Diversity in Computer Science, Revisited

The closing keynote of SIGCSE 2016 was given by Karen Ashcraft on the subject of diversity in Computer Science. A perennial topic which I’ve seen discussed many times, but I felt this talk offered some convincing explanations and ways forward. Here’s my understanding of the talk — you may also be interested in Pamela Fox’s more detailed notes.

Ashcraft’s central argument was that professions take on an identity through a figurative practitioner. That is, software development has an identity which comes from the commonly imagined programmer: white, male, quiet, socially awkward, interested in games, comics and sci-fi, etc. This idea that professions have an identity is different from the idea that the workers have an identity that is transferred to the profession. She gave the example of pilots, where the identity of the profession was deliberately re-sculpted from “debonair daredevil adventurer” to “fatherly naval officer” in the 1930s, because passengers were much more likely to want to fly with the latter than the former. The identity of a profession is constructed and can be manipulated independently of who is actually a member of the profession.

Ashcraft had particular criticism for the idea of fixing diversity by “leaning in”: the idea that women should adjust themselves to fit into the male world. (I’m partial to the description of lean-in as “victim blaming”.) She argued that any attempt to solve diversity which emphasises the divide is bound to lose. That is, if you tell women “women can program too”, you’re emphasising the idea that women differ from men when it comes to programming, and are not going to be successful in eliminating the gender division in programming.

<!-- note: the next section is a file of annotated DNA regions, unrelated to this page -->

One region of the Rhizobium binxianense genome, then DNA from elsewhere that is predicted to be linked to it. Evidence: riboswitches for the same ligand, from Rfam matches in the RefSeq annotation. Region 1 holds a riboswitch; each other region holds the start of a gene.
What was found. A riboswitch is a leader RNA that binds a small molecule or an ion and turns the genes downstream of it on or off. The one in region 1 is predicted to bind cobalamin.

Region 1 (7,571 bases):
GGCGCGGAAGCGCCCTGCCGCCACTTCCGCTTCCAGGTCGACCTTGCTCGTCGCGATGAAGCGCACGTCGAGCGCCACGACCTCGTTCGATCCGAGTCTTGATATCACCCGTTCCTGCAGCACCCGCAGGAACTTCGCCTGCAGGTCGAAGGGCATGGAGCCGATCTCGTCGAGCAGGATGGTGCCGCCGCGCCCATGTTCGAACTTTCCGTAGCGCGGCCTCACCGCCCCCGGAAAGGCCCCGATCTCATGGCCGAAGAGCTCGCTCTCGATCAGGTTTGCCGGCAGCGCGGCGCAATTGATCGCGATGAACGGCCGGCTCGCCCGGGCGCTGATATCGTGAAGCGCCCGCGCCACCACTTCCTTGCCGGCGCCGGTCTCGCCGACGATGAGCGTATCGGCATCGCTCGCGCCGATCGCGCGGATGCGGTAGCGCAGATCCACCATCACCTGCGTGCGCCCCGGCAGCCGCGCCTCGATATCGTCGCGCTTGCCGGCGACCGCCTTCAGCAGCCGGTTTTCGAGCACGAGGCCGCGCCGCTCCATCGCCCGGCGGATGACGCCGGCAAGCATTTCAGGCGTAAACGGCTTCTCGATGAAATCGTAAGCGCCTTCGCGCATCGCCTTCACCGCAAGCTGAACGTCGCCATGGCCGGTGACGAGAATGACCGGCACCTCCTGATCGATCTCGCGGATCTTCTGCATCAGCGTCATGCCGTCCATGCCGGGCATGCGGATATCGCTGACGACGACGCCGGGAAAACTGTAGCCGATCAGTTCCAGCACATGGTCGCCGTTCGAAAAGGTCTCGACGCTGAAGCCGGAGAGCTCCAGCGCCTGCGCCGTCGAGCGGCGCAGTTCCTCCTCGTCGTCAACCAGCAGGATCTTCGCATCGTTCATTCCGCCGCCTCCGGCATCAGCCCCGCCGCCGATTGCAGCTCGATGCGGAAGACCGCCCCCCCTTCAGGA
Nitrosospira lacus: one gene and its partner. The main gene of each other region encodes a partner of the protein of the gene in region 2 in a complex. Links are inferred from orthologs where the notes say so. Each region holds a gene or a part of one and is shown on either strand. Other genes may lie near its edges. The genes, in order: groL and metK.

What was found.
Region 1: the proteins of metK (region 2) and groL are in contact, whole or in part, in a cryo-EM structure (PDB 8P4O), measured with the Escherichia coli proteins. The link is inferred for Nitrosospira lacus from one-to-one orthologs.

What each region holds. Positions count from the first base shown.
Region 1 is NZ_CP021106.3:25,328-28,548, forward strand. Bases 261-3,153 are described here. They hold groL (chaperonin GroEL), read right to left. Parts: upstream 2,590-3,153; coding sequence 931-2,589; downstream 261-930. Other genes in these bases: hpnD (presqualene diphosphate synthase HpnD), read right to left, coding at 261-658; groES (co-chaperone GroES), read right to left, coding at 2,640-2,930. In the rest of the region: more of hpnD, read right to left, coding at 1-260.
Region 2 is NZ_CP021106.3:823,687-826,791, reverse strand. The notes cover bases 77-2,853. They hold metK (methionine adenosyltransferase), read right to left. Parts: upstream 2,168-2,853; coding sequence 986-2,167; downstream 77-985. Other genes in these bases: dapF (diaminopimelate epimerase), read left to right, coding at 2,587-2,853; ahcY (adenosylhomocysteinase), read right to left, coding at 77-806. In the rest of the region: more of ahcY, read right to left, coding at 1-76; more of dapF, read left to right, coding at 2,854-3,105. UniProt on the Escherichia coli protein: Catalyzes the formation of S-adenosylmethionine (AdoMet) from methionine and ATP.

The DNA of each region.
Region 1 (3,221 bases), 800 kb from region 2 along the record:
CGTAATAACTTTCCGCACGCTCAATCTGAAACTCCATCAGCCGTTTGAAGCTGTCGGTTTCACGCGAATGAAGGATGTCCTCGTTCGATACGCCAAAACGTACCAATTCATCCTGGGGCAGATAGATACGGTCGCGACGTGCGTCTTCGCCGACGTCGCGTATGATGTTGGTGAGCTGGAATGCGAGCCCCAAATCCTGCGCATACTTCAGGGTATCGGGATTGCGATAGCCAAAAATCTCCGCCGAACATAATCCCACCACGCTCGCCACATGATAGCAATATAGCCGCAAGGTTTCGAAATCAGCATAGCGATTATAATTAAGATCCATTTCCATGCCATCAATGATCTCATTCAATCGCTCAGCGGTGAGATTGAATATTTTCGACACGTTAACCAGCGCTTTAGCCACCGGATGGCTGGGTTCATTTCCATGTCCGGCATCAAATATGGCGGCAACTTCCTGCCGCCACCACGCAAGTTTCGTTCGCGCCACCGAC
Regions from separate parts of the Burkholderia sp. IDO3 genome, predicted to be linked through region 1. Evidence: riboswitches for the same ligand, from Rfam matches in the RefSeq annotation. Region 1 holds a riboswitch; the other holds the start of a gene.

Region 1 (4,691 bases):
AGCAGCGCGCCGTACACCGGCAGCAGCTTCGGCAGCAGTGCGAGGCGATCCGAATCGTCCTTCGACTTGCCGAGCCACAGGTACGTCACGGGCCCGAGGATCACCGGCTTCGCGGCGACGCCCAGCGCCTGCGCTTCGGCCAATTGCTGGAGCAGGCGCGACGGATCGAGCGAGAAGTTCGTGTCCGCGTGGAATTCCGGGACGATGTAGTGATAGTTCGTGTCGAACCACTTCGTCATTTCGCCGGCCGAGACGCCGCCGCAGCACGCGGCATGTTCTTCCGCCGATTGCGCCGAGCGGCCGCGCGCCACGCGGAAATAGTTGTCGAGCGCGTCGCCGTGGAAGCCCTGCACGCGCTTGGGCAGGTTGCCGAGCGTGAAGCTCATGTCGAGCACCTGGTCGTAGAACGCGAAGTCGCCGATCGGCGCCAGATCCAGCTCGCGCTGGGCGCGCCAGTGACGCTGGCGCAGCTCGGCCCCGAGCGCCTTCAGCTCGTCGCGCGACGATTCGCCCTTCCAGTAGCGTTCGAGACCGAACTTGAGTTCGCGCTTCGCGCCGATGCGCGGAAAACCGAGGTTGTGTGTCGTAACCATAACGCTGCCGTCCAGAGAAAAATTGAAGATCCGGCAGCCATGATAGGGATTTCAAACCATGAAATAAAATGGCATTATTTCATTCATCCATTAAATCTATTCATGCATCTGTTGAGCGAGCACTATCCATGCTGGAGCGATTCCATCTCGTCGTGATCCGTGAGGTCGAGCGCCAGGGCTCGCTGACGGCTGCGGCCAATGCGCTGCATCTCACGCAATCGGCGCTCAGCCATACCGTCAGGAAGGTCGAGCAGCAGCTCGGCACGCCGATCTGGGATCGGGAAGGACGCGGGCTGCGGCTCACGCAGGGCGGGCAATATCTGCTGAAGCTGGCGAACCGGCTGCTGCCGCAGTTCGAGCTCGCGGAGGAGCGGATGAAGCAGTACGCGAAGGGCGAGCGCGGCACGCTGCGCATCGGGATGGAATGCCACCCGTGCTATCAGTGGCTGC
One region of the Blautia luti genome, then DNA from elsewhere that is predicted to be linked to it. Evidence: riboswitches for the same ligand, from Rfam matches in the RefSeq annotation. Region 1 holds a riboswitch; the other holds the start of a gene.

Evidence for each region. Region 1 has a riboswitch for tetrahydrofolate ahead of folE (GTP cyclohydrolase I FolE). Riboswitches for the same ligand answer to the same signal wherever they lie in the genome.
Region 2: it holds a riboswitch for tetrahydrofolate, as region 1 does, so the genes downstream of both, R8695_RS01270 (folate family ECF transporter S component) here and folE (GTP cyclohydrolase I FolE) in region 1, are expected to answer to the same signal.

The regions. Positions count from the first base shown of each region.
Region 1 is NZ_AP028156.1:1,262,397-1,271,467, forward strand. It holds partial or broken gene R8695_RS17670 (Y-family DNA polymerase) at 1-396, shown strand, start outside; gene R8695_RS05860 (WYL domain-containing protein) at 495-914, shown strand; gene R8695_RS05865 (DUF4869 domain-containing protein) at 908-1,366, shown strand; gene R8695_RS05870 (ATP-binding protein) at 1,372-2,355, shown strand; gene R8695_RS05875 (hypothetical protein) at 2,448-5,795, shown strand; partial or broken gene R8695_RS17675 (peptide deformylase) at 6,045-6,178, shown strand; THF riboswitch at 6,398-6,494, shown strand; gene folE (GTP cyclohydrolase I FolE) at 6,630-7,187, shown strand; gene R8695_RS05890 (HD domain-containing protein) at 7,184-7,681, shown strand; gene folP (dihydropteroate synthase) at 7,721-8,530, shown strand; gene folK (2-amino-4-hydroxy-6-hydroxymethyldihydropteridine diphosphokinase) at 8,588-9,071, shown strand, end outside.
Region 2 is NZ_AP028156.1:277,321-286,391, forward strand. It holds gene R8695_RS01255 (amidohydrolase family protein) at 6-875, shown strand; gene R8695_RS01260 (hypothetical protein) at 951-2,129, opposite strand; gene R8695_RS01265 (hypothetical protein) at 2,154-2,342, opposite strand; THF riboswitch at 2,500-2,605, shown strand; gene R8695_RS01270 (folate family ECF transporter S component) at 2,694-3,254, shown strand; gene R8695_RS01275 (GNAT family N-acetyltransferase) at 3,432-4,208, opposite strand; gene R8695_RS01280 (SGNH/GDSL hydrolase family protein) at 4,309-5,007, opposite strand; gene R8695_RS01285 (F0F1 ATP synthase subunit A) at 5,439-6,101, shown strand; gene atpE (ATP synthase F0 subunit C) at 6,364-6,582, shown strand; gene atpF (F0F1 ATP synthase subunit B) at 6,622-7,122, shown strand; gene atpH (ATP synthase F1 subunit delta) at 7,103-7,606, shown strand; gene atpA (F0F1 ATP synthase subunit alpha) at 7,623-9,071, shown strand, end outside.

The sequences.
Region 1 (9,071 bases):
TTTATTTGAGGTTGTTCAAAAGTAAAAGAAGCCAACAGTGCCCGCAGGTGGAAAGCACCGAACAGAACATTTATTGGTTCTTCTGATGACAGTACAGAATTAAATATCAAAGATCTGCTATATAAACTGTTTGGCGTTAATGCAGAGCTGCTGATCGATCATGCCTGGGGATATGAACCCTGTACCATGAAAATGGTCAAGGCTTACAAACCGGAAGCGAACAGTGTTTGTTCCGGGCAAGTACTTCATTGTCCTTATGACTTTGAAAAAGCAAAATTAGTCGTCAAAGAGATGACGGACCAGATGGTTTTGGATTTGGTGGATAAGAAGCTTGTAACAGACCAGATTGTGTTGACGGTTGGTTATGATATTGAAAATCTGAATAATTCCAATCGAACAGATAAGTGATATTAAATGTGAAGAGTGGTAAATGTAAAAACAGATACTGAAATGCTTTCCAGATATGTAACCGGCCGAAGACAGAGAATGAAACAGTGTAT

Ashcraft’s suggestion was that to increase diversity in a profession, you should not focus on messages about “more women”, but rather to emphasise the diversity already present in the profession which is not automatically tied to attributes like gender. For example, let’s take my imagined programmer. Rather than worry about “programmers don’t have to be white males”, we should start with “programmers don’t have to be quiet, or socially awkward, or interested in games”. Building this type of diversity will eventually encompass non-whites and non-males, if we can keep the identity of a profession broad and fluid, rather than pigeon-holed into something very specific and narrow. And this could benefit everyone.

It’s a well-known phenomenon in ergonomics and user-interface design that if you adjust your design for the extreme users, you often improve the design for core users. For example, kitchen tools were given extra-grippy larger handles to help the elderly but it also made holding them easier for everyone else, so it became the default for all tools. A few more examples are given here. (Closer to home, the interesting work of John Maloney, Jens Moenig and Yoshiki Ohshima on keyboard support in their GP blocks language arose from wanting to support blind users.)

I think that this design principle transfers into the diversity argument. Narrow stereotypes for professions harm everyone, not just those who are far outside it. There are already programmers who aren’t quiet, who aren’t socially awkward, who don’t like computer games, who play sports and rock-climb, who don’t chug coffee and code all night, who are not single, who have families. Just because you’re a white male doesn’t mean you aren’t impacted by everything else that comes with a stereotype, that you can’t feel like something of an outsider when you meet few of the criteria associated with a stereotype. For example, it’s been suggested that for programmer types, World of Warcraft (or similar games) is the new golf: the social mechanism outside work where people meet and get ahead. Golf used to exclude women, World of Warcraft excludes non-gamers, or those who don’t have time to play because of family commitments. Exclusion can negatively affect any of us. There is often a shoulder-shrugging among programmers: yeah our diversity sucks, but we don’t really care whether more women enter the profession or not. But diversity and stereotypes can pinch for anyone. It’s worth trying to fix for the benefit of everyone.

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